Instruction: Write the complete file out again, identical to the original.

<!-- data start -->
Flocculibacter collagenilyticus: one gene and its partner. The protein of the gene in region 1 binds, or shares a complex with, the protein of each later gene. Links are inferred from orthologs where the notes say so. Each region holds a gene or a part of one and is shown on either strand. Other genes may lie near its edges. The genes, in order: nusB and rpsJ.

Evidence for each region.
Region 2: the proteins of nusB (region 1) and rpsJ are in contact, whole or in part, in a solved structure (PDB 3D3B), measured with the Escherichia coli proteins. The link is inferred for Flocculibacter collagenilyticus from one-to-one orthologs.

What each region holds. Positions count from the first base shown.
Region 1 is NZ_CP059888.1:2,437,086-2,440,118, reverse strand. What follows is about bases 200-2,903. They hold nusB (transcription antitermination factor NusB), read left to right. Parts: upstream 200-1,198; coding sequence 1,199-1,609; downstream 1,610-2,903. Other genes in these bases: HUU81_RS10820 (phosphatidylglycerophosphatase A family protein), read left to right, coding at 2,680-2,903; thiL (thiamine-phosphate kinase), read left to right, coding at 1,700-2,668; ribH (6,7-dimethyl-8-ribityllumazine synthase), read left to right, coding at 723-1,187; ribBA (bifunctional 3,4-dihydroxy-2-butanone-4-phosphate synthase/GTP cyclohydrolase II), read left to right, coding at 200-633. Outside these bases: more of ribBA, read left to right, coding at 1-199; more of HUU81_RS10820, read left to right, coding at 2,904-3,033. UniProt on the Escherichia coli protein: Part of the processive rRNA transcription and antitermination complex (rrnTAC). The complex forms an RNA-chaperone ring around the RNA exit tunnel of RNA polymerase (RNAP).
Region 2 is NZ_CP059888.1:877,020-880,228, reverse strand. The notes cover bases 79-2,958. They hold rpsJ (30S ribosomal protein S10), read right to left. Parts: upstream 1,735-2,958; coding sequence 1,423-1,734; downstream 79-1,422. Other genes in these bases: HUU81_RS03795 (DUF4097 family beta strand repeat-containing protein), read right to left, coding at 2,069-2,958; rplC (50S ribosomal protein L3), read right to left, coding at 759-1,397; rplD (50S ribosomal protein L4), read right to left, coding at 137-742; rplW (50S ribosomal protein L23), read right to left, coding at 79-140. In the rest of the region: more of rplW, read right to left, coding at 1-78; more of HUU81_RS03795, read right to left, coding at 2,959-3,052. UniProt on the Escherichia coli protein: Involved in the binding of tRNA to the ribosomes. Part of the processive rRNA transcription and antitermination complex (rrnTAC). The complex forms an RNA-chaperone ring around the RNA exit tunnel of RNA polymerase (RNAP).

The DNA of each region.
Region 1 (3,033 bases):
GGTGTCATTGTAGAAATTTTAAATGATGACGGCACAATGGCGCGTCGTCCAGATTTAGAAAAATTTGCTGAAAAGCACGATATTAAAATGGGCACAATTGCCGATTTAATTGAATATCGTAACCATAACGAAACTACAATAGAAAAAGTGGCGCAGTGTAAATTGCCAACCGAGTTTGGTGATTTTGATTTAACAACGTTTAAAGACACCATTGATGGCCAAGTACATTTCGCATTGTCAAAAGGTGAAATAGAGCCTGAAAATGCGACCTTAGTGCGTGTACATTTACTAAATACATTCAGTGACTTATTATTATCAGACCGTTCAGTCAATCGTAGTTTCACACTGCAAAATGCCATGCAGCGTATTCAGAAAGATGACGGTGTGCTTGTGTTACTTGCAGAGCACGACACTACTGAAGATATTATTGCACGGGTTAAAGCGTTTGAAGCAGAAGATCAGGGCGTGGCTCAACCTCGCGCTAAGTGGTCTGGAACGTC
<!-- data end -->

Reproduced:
Flocculibacter collagenilyticus: one gene and its partner. The protein of the gene in region 1 binds, or shares a complex with, the protein of each later gene. Links are inferred from orthologs where the notes say so. Each region holds a gene or a part of one and is shown on either strand. Other genes may lie near its edges. The genes, in order: nusB and rpsJ.

Evidence for each region.
Region 2: the proteins of nusB (region 1) and rpsJ are in contact, whole or in part, in a solved structure (PDB 3D3B), measured with the Escherichia coli proteins. The link is inferred for Flocculibacter collagenilyticus from one-to-one orthologs.

What each region holds. Positions count from the first base shown.
Region 1 is NZ_CP059888.1:2,437,086-2,440,118, reverse strand. What follows is about bases 200-2,903. They hold nusB (transcription antitermination factor NusB), read left to right. Parts: upstream 200-1,198; coding sequence 1,199-1,609; downstream 1,610-2,903. Other genes in these bases: HUU81_RS10820 (phosphatidylglycerophosphatase A family protein), read left to right, coding at 2,680-2,903; thiL (thiamine-phosphate kinase), read left to right, coding at 1,700-2,668; ribH (6,7-dimethyl-8-ribityllumazine synthase), read left to right, coding at 723-1,187; ribBA (bifunctional 3,4-dihydroxy-2-butanone-4-phosphate synthase/GTP cyclohydrolase II), read left to right, coding at 200-633. Outside these bases: more of ribBA, read left to right, coding at 1-199; more of HUU81_RS10820, read left to right, coding at 2,904-3,033. UniProt on the Escherichia coli protein: Part of the processive rRNA transcription and antitermination complex (rrnTAC). The complex forms an RNA-chaperone ring around the RNA exit tunnel of RNA polymerase (RNAP).
Region 2 is NZ_CP059888.1:877,020-880,228, reverse strand. The notes cover bases 79-2,958. They hold rpsJ (30S ribosomal protein S10), read right to left. Parts: upstream 1,735-2,958; coding sequence 1,423-1,734; downstream 79-1,422. Other genes in these bases: HUU81_RS03795 (DUF4097 family beta strand repeat-containing protein), read right to left, coding at 2,069-2,958; rplC (50S ribosomal protein L3), read right to left, coding at 759-1,397; rplD (50S ribosomal protein L4), read right to left, coding at 137-742; rplW (50S ribosomal protein L23), read right to left, coding at 79-140. In the rest of the region: more of rplW, read right to left, coding at 1-78; more of HUU81_RS03795, read right to left, coding at 2,959-3,052. UniProt on the Escherichia coli protein: Involved in the binding of tRNA to the ribosomes. Part of the processive rRNA transcription and antitermination complex (rrnTAC). The complex forms an RNA-chaperone ring around the RNA exit tunnel of RNA polymerase (RNAP).

The DNA of each region.
Region 1 (3,033 bases):
GGTGTCATTGTAGAAATTTTAAATGATGACGGCACAATGGCGCGTCGTCCAGATTTAGAAAAATTTGCTGAAAAGCACGATATTAAAATGGGCACAATTGCCGATTTAATTGAATATCGTAACCATAACGAAACTACAATAGAAAAAGTGGCGCAGTGTAAATTGCCAACCGAGTTTGGTGATTTTGATTTAACAACGTTTAAAGACACCATTGATGGCCAAGTACATTTCGCATTGTCAAAAGGTGAAATAGAGCCTGAAAATGCGACCTTAGTGCGTGTACATTTACTAAATACATTCAGTGACTTATTATTATCAGACCGTTCAGTCAATCGTAGTTTCACACTGCAAAATGCCATGCAGCGTATTCAGAAAGATGACGGTGTGCTTGTGTTACTTGCAGAGCACGACACTACTGAAGATATTATTGCACGGGTTAAAGCGTTTGAAGCAGAAGATCAGGGCGTGGCTCAACCTCGCGCTAAGTGGTCTGGAACGTC